PC World reports that California regulators are targeting the Bitcoin Foundation.
As crypto-currencies have begun making inroads as real competitors to government-backed currencies, California’s efforts represent one more example in a string of governments harassing companies that operate within the Bitcoin universe.
Governments are demonstrating they are increasingly threatened by developments in this space–particularly in light of new efforts to tax internet transactions. The immune response is getting stronger and regulators are waging a battle against crypto currencies in an effort to complicate real alternatives to fiat money propped up by the regulatory state.
California’s regulations regarding money transmission has already come under fire recently for not working as intended and placing undue burden on the state’s sizable tech community.
Now, according to PC World:
The state’s Department of Financial Institutions (DFI) warned the Bitcoin Foundation in a May 30 letter that it is a violation of state and federal law to be involved in money transmission without registering with the U.S. Treasury or California’s Commissioner of Financial Institutions… even though the nonprofit Bitcoin Foundation isn’t a Bitcoin exchange.
The warning came in the form of a cease-and-desist letter, to which Bitcoin Foundation board member Jon Matonis has already responded. As Reason’s Mike Bruschini pointed out, “The DFI’s allegations that the Bitcoin Foundation “may be” engaging in money transmission has supporters of the stateless currency skeptical about the ability for businesses’ ability to comply with state and federal regulations.”
The foundation could face up to $2,500 per violation, per day in fines, and face criminal prosecution and up to five years in prison. But no one at Bitcoin Foundation has broken any laws. The foundation does not buy or sell Bitcoins.
“One activity that the foundation does not engage in is the owning, controlling, or conducting of money transmission business,” Matonis said in Forbes. “Furthermore, that activity would also be against the original charter of the foundation.” Its mission is to promote the currency and help developers create and implement complementary software programs.
This letter comes on the heels of the government seizure and shutdown of crypto-currency exchange company Dwolla and digital currency exchange company Liberty Reserve. The federal government indicted the founder of Liberty Reserve on $6 Billion money-laundering charges. It was the first time the US government used the Patriot Act to target companies dealing in virtual currencies.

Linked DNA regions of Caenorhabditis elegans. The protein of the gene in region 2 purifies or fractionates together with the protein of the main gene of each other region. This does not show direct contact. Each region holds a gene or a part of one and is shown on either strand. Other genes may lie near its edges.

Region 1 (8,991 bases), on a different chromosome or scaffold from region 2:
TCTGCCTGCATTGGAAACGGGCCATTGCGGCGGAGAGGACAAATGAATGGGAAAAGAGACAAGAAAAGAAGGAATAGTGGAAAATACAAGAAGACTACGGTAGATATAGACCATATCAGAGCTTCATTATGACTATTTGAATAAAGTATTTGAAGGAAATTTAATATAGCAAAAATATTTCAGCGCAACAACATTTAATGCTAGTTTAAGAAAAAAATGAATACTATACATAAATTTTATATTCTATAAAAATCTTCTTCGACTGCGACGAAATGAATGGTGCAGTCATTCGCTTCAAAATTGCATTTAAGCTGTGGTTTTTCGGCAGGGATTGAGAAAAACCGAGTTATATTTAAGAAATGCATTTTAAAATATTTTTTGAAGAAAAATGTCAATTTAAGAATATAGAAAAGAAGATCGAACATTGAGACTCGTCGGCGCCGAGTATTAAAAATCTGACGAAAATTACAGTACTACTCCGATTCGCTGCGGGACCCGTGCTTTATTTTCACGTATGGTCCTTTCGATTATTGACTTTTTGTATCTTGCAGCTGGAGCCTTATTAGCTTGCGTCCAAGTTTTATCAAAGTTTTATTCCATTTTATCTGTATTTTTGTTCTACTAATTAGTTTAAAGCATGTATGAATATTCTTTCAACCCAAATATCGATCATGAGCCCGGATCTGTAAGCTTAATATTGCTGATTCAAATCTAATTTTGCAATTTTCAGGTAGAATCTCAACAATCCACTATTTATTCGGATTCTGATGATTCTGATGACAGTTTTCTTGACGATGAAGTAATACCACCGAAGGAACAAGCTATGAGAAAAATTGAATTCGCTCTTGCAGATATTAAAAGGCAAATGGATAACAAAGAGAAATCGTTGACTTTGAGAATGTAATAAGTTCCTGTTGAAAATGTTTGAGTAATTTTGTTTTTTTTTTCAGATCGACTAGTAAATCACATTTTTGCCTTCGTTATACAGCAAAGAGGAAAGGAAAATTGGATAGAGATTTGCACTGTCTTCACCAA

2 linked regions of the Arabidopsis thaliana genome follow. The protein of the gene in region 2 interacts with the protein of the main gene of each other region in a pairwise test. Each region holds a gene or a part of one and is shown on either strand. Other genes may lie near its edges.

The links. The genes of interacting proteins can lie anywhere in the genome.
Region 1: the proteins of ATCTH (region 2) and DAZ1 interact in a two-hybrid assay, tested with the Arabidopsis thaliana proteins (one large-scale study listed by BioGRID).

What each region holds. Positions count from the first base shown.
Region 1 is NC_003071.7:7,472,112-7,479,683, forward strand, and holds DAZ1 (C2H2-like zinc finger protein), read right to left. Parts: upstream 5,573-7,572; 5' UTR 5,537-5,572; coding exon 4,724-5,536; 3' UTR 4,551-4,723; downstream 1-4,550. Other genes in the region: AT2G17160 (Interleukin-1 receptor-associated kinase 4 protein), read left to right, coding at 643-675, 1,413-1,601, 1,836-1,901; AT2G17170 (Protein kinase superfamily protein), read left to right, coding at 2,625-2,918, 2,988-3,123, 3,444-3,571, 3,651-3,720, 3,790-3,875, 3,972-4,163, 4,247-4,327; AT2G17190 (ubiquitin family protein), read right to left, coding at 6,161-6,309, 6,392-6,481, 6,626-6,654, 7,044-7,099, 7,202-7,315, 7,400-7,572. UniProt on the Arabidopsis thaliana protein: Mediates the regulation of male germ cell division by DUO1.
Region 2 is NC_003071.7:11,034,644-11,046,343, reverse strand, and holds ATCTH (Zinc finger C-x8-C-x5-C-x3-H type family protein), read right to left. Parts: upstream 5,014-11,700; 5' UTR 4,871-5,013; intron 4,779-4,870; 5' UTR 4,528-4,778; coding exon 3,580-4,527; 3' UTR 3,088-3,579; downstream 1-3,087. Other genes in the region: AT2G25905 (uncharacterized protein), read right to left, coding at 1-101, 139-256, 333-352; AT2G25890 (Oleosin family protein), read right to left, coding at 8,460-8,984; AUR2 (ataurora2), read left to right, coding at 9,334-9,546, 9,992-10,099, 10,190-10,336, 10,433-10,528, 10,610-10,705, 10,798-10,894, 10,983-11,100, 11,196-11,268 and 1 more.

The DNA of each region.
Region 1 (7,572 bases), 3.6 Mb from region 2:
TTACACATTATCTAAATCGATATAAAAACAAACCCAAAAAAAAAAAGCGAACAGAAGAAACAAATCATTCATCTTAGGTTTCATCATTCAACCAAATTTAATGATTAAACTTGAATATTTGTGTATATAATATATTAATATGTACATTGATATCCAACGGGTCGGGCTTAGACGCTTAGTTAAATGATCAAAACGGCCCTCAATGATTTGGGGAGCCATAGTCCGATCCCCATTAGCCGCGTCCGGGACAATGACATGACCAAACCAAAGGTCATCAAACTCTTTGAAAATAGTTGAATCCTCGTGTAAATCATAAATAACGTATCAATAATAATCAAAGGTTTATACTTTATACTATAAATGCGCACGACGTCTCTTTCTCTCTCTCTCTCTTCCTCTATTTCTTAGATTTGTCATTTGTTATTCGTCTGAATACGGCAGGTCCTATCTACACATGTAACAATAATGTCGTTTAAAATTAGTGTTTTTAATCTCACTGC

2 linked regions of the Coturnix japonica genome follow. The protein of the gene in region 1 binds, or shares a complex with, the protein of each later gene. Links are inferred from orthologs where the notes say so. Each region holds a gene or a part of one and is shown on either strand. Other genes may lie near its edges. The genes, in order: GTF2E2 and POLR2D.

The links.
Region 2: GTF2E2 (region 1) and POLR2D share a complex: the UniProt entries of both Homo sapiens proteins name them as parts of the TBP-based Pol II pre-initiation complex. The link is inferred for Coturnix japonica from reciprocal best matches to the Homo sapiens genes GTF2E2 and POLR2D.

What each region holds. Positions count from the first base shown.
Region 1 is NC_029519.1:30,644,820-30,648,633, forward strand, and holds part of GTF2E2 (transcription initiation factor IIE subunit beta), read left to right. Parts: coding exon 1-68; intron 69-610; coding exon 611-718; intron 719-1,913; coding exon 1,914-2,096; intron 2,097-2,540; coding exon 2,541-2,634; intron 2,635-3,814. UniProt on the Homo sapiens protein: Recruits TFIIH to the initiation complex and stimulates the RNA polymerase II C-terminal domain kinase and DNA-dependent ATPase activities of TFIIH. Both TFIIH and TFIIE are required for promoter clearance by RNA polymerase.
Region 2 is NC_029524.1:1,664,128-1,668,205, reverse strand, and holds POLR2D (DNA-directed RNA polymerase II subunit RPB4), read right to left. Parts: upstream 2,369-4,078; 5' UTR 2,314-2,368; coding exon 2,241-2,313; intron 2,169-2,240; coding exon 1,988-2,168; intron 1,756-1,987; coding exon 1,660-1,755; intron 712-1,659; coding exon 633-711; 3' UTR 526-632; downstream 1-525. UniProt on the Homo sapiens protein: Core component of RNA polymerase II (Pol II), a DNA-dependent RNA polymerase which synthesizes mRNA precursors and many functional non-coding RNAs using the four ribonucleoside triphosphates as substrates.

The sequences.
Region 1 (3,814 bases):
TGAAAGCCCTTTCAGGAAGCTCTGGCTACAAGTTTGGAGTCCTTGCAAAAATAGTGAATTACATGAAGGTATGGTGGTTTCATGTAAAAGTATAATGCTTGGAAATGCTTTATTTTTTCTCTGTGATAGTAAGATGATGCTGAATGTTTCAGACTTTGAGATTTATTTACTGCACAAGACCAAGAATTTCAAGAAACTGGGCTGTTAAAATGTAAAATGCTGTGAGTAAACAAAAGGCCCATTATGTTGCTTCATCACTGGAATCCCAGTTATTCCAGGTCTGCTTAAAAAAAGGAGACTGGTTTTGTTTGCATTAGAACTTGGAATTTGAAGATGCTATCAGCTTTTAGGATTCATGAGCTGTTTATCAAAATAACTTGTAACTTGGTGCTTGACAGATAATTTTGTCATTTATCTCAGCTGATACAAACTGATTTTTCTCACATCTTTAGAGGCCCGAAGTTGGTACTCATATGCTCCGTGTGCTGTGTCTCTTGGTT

Tech blogger and former Washington Post reporter Brian Krebs wondered at the time whether “the action against Liberty Reserve is part of a larger effort by the U.S. government to put pressure on virtual currencies.” The letter to Bitcoin Foundation may suggest that states are getting in on the action.
In fact, as Matonis detailed for Forbes:
Recently, the State of Illinois also issued a cease and desist letter to mobile payments processor Square for failing to have the proper licensing in accordance with the state’s Transmitters of Money Act. Prepaid card provider NetSpend and six other payments companies also received Illinois cease and desist orders. If this practice grows among states, it could have a potentially significant “chilling effect” on financial services innovation, especially upon lawful businesses that are designing infrastructure to support and grow the Bitcoin technology. Freedom of choice in currencies is probably the most important free speech issue of our time.
Despite constitutionally dubious attacks on companies dealing with crypto-currencies and digital currencies, they’re clearly making an impact.
Liberty Reserve had more than 1 million users worldwide and processed more than 12 million transactions annually when it was seized. Bitcoin was the alternative currency of choice when Cyprus announced that they’d seize a portion of all deposits in the country to prop up their failing banks.
It appears popular digital currencies and exchanges are the same ones governments want to shut down. The benefits of these currencies are precisely what the state doesn’t like:
They offer anonymous online transactions
They cannot be devalued, so offer advantages over fiat currencies, and
They offer an unparalleled ability for holders to evade taxes and regulations.
But are these good enough reasons to shut them down?
The market — the superior form of voting — has spoken. We should resist lawmakers efforts to protect entrenched banking interests and punish entrepreneurs who dare to compete in the currency space.